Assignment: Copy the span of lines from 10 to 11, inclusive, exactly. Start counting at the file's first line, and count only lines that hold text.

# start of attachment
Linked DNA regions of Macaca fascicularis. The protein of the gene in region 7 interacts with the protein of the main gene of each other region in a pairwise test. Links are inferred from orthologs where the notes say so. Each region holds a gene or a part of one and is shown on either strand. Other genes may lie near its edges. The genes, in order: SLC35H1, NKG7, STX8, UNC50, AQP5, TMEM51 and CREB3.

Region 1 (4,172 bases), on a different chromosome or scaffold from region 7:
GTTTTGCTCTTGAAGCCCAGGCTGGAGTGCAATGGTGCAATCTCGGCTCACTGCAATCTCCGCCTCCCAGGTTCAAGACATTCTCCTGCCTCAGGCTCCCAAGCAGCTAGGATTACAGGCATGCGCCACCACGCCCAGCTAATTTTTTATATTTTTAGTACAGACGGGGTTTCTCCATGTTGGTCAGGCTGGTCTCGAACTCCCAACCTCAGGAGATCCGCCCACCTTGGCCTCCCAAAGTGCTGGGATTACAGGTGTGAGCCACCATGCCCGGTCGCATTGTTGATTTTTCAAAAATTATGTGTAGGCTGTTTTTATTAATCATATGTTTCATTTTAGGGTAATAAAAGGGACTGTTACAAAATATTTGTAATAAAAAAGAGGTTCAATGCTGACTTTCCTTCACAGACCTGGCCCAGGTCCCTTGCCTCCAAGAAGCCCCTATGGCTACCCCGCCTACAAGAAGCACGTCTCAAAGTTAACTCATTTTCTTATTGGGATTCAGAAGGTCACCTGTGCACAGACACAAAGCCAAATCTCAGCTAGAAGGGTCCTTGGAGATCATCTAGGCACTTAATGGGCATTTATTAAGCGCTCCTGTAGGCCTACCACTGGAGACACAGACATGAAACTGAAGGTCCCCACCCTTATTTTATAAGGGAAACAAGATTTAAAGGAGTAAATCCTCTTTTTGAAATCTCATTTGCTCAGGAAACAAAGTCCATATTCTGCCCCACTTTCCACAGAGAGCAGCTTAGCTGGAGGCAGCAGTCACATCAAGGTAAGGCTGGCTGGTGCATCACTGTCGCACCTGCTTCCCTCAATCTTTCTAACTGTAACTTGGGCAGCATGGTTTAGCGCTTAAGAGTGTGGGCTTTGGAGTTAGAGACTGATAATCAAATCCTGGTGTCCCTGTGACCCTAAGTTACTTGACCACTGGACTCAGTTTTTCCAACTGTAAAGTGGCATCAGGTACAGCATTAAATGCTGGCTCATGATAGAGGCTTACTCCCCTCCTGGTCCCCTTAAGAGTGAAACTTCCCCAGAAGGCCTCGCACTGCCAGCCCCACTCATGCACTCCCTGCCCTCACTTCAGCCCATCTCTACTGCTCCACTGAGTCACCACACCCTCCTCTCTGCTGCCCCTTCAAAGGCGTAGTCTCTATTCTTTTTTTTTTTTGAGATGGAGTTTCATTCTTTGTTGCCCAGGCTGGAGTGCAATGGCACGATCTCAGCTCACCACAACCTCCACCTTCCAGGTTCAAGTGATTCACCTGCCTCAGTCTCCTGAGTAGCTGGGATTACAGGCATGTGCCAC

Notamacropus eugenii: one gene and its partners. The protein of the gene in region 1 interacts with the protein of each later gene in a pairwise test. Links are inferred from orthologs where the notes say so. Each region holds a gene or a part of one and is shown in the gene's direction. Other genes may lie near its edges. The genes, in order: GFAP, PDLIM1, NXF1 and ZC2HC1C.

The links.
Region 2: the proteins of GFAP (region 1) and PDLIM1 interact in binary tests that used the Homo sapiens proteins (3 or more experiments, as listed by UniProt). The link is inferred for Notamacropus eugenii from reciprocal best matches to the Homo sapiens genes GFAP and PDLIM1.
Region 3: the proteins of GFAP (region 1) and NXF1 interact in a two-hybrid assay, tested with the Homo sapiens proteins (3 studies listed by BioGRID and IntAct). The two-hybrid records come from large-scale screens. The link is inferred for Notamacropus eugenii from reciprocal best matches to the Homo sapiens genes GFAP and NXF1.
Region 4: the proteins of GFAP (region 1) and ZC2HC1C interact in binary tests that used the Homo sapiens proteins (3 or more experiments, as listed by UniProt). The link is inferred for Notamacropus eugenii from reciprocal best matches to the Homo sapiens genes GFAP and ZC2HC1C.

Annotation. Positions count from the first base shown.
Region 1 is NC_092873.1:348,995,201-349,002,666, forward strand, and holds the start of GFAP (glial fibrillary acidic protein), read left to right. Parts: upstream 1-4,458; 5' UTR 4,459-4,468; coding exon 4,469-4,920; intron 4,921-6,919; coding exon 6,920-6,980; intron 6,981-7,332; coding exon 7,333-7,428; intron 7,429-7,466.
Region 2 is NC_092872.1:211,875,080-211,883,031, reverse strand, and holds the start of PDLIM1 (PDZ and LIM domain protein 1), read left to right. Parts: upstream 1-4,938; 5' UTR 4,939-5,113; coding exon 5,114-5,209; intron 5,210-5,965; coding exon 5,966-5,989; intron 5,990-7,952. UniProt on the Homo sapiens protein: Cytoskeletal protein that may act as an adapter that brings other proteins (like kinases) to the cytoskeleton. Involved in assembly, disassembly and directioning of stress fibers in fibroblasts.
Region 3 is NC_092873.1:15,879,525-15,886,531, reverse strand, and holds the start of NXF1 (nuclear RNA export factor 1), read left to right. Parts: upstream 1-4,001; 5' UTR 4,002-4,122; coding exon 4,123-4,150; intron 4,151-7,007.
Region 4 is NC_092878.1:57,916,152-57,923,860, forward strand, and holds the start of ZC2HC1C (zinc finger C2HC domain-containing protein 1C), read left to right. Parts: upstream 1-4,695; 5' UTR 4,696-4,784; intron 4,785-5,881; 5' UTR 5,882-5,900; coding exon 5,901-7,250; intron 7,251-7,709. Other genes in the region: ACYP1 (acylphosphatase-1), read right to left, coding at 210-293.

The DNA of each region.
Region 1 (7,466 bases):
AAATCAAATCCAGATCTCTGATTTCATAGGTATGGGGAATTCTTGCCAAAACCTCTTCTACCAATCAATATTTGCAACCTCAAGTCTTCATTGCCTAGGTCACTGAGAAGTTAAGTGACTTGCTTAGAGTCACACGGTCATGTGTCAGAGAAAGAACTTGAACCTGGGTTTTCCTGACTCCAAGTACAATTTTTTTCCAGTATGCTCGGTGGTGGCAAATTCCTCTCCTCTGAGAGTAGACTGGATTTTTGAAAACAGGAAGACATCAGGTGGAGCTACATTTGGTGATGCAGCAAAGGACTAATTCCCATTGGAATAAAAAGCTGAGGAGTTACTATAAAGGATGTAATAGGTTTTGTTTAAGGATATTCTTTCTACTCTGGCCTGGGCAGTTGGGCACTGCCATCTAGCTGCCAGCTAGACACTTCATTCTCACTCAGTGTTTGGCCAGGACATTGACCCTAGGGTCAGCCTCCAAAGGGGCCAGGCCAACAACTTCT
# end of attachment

Region 1 is NC_092873.1:348,995,201-349,002,666, forward strand, and holds the start of GFAP (glial fibrillary acidic protein), read left to right. Parts: upstream 1-4,458; 5' UTR 4,459-4,468; coding exon 4,469-4,920; intron 4,921-6,919; coding exon 6,920-6,980; intron 6,981-7,332; coding exon 7,333-7,428; intron 7,429-7,466.
Region 2 is NC_092872.1:211,875,080-211,883,031, reverse strand, and holds the start of PDLIM1 (PDZ and LIM domain protein 1), read left to right. Parts: upstream 1-4,938; 5' UTR 4,939-5,113; coding exon 5,114-5,209; intron 5,210-5,965; coding exon 5,966-5,989; intron 5,990-7,952. UniProt on the Homo sapiens protein: Cytoskeletal protein that may act as an adapter that brings other proteins (like kinases) to the cytoskeleton. Involved in assembly, disassembly and directioning of stress fibers in fibroblasts.